Italian flag carrier Alitalia management presented a radical new business plan to the Italian government March 16 as it seeks to turn around the loss-making airline.

The plan seeks to cut €1 billion ($1.1 billion) in costs by 2019 and increase revenue 30% at the same time. It calls for reductions in staff numbers and the narrowbody fleet, as well as the adoption of a short-haul business model akin to that of the low-cost carriers (LCCs) that have siphoned off much of the company’s short-haul business in recent years.

LCCs have 47% of the Italian air travel market, the highest percentage in Europe.

The future of the airline hinges on more funding from its shareholders. Abu Dhabi-based Etihad Airways is a 49% shareholder, with Italian banks making up most of the remainder. New funding is contingent on the trade unions agreeing to a new collective bargaining agreement and job cuts. It remains to be seen how cooperative the unions will be.

The airline described the plan as “radical and necessary” to stabilize the company and secure its long-term future.

Major points include:

  • Cutting 20 aircraft from the narrowbody fleet of around 80 Airbus A320-family aircraft;
  • Implementing unspecified ‘headcount-related measures’;
  • Reaching profitability by 2019—two years later than originally announced when a three-year turnaround plan was published in 2014 and just 10 months after it predicted it would be profitable this year;
  • Increasing revenue from €2.9 billion to €3.7 billion by 2019.

Alitalia CEO Cramer Ball described the plan as the second phase of a business plan that would accelerate the company’s turnaround. “We rebuilt the brand in the first phase and invested heavily in staff training and technology, so we are now able to move ahead and implement wide-ranging changes.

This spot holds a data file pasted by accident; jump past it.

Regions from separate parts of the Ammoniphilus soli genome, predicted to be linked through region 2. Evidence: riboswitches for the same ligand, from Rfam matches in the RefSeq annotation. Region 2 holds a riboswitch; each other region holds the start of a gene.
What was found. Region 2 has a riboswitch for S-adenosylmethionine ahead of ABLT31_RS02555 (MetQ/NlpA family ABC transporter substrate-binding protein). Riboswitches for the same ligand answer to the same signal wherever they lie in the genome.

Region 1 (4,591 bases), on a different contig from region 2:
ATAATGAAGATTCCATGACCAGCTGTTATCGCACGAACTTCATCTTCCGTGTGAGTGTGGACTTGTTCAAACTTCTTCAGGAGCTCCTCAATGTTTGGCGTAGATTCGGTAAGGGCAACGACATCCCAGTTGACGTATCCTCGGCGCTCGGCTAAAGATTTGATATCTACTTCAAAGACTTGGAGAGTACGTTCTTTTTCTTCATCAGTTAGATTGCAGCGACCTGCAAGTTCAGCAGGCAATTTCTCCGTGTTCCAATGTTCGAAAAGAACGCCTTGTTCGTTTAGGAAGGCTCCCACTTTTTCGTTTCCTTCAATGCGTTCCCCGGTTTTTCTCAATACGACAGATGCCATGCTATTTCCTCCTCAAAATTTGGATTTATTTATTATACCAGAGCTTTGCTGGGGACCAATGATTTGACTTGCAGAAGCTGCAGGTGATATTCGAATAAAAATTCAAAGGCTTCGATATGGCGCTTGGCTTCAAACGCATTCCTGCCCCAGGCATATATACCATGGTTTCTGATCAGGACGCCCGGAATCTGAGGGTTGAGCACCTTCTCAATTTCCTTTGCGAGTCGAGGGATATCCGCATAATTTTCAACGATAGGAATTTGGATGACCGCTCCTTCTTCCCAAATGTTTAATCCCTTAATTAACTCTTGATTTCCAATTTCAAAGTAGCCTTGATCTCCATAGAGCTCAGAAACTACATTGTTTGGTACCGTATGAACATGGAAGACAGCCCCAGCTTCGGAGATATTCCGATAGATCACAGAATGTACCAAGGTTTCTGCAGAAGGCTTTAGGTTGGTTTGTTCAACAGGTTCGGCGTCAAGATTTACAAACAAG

“Only through radical change will Alitalia’s fortunes be turned around. We must transform this business into a dynamic entity that is attractive to customers.”

Talks are already underway to renegotiate contracts with suppliers such as aircraft lessors, ground handling companies and airports.

A major overhaul of the airline’s short- and medium-haul business is promised to provide a platform for the carrier’s long-haul services, which are profitable.

“If we can’t compete throughout Italy and Europe against low-cost carriers, then we lose air travelers that connect on to intercontinental flights,” Ball said. “There is absolutely no alternative.”

With 20 aircraft being shed by 2018, the remaining ones will be utilized more heavily, with more seats being installed and ticket prices being unbundled.

Customers in future will be “given the opportunity” to pay for such facilities as seat selection, checked-in baggage and priority boarding. Passengers on flights of four hours or less will have to buy onboard food and drinks.

However, Alitalia’s intercontinental widebody services will retain the full-service model. The Boeing 777 fleet will join the Airbus A330s in being fitted with new inflight entertainment and Wi-Fi.

The long-haul fleet will increase flights between Italy and Americas, which Ball described as an underserved market. Alitalia will both increase frequencies to existing destinations and add new ones.

It will seek to build its presence at Milan Linate, Sicily and Sardinia. It will also aim to increase the number of passengers using online methods to book flights from the current 20% to more than 50%.

Alan Dron